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One important engineering advantage is that they prevent a rocket motor from igniting explosively, and exploding. This is called a "hard start " and is one of the most destructive things that a rocket can do. However, hypergolic fuels are highly toxic and sometimes unstable, so a very high quality igniter, like a small rocket engine, is often used as an alternative.
Another important advantage is that the igniter cannot fail, so hypergolic fuels were the solution when the rocket must really start as is the case with intercontinental ballistic missiles. However because of difficulties in storing fuel, the trend in ICBMs has been to move toward solid fuel boosters.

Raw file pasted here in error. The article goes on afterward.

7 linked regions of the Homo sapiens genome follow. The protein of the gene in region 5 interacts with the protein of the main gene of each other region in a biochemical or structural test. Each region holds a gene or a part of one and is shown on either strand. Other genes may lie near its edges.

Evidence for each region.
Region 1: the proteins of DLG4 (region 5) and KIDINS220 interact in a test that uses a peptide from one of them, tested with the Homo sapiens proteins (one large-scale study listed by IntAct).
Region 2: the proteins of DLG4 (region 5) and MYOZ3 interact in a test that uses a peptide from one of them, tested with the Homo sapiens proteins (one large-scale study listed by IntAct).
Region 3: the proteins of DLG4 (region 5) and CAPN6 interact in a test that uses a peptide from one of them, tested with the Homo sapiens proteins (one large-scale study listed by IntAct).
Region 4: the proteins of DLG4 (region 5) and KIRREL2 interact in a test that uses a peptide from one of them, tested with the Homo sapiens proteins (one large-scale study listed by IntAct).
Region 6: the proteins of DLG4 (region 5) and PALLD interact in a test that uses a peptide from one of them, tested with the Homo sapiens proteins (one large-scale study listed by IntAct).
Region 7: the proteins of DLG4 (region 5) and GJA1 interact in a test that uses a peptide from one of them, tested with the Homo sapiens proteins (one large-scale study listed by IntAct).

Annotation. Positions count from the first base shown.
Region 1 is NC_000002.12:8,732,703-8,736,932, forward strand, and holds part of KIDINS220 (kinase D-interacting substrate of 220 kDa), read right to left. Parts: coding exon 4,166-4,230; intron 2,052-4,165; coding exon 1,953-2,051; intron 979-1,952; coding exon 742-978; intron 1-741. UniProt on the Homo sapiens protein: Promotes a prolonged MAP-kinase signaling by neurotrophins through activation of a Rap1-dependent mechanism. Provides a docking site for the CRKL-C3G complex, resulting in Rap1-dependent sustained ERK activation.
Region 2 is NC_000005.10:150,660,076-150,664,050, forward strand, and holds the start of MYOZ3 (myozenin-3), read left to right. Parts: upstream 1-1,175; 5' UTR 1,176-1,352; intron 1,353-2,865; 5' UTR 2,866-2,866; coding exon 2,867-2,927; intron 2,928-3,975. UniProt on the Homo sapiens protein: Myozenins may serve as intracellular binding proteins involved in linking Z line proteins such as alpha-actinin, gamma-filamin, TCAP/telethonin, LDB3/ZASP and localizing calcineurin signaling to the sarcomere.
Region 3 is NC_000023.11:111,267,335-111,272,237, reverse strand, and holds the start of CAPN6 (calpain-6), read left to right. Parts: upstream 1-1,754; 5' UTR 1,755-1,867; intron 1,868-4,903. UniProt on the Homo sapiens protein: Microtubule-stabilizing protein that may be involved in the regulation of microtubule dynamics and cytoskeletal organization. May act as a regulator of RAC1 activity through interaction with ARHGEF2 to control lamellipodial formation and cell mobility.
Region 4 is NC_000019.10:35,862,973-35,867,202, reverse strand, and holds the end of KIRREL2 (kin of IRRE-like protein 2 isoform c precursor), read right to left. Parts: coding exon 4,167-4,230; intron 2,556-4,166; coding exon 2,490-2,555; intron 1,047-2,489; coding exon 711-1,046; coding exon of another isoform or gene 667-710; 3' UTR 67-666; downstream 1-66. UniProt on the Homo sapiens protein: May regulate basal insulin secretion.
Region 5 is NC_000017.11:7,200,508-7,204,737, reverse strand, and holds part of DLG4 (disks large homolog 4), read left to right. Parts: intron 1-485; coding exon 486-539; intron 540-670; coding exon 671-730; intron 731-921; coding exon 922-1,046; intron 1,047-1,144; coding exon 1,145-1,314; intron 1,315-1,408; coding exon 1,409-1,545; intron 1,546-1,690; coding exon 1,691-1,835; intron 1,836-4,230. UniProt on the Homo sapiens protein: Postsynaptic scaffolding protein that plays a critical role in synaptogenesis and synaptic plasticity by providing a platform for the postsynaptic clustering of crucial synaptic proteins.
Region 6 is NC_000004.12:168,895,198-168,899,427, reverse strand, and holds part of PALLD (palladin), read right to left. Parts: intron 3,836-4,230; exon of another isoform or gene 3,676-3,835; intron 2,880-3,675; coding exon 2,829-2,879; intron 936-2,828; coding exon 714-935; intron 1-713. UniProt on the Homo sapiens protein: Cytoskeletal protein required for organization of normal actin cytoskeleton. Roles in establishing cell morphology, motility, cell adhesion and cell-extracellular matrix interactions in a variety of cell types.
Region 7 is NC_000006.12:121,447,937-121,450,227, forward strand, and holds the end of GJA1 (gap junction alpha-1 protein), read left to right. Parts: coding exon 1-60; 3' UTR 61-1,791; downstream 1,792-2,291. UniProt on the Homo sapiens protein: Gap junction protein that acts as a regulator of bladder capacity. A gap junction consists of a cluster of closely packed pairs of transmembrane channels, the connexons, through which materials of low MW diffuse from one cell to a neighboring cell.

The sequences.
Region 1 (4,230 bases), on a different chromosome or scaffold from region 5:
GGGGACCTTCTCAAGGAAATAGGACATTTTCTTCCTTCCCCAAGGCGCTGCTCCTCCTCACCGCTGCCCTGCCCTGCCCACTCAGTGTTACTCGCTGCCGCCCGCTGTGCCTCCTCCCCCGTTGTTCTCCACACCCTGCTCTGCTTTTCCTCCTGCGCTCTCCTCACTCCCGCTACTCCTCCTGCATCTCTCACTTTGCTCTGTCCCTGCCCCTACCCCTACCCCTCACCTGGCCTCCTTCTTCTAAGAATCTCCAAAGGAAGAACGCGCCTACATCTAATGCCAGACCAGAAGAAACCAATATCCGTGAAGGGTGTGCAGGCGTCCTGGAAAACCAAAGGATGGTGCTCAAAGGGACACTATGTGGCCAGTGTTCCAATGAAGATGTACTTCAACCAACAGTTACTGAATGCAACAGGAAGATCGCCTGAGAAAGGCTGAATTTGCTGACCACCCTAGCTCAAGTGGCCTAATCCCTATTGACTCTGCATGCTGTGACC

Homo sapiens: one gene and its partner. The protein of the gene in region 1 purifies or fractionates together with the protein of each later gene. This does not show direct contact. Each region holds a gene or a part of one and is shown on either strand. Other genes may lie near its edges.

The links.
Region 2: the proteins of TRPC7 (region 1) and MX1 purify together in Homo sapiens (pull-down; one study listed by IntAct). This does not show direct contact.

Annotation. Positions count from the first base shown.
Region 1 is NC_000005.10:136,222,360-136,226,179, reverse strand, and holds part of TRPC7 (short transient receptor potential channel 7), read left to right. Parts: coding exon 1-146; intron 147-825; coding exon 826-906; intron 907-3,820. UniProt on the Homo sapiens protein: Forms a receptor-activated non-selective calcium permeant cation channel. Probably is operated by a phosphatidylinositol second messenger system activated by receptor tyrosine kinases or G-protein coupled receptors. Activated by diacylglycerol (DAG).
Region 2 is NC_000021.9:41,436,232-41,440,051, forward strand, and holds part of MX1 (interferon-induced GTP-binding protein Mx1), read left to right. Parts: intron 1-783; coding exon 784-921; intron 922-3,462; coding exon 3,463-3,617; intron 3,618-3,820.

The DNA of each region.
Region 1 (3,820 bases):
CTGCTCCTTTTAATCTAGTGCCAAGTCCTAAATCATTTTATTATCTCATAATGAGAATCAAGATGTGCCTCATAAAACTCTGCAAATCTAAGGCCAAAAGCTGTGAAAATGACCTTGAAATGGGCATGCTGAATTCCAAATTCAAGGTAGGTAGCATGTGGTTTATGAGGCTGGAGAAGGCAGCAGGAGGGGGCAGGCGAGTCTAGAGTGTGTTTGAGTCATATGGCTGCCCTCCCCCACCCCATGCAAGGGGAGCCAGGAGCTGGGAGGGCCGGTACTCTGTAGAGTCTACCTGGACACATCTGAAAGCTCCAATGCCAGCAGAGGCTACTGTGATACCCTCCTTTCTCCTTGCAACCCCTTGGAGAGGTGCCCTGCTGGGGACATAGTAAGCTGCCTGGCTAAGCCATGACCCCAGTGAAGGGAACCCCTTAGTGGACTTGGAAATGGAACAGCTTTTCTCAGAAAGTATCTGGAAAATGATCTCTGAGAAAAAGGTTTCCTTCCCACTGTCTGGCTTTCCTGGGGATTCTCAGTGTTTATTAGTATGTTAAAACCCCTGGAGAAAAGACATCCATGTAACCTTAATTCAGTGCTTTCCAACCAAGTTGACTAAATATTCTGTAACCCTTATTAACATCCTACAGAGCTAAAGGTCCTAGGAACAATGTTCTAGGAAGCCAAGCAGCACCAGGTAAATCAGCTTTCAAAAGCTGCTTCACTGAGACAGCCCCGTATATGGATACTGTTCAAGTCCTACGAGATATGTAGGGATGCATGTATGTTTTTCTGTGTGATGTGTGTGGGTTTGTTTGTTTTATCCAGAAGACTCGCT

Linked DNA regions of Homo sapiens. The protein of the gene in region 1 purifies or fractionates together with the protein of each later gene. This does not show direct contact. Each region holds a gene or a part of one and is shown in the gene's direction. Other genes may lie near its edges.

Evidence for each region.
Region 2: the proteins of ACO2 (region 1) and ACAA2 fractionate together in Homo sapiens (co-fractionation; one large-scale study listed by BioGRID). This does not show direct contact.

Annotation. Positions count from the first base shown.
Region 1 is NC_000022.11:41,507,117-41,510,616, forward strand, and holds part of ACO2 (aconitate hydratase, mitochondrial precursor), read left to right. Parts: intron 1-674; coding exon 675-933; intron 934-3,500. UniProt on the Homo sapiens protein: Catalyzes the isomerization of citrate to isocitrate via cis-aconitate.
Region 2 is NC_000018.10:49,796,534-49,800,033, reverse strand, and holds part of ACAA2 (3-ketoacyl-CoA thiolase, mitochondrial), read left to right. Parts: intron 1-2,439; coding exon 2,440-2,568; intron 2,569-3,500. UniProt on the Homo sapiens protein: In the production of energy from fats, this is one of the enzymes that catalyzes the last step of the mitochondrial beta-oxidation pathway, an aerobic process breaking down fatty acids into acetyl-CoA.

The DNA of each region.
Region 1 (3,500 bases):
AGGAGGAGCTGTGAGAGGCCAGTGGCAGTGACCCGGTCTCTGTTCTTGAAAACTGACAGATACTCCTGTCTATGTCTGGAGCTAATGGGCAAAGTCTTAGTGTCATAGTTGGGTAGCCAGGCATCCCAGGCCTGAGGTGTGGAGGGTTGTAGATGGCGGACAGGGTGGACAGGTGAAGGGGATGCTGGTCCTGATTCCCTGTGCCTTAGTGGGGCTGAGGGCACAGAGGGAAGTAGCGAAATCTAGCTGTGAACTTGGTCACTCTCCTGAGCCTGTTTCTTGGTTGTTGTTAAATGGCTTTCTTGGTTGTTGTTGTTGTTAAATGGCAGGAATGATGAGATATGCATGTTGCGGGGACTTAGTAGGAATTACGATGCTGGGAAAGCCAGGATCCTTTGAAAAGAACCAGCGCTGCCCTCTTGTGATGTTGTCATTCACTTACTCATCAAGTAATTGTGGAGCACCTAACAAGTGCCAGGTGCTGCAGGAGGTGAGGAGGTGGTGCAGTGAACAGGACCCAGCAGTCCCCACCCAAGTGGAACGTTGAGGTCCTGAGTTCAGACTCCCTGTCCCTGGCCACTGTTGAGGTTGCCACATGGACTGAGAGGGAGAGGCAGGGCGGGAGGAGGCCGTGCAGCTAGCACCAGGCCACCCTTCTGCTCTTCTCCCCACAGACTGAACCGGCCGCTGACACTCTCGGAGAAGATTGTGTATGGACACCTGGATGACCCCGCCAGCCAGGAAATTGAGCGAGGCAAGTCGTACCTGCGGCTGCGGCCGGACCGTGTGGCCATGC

Some common hypergolic fuel combinations are:
- Hydrazine-Nitric acid (toxic but stable)
- Hydrazine-aniline (unstable, explosive)
- Hydrogen peroxide-aniline (dust-sensitive, explosive)
- UDMH-nitrogen tetroxide (by far the most common hypergolic fuel, less reactive than others, but by no means inert)
- MMH-nitrogen tetroxide used in the end stage of the European Ariane V rocket
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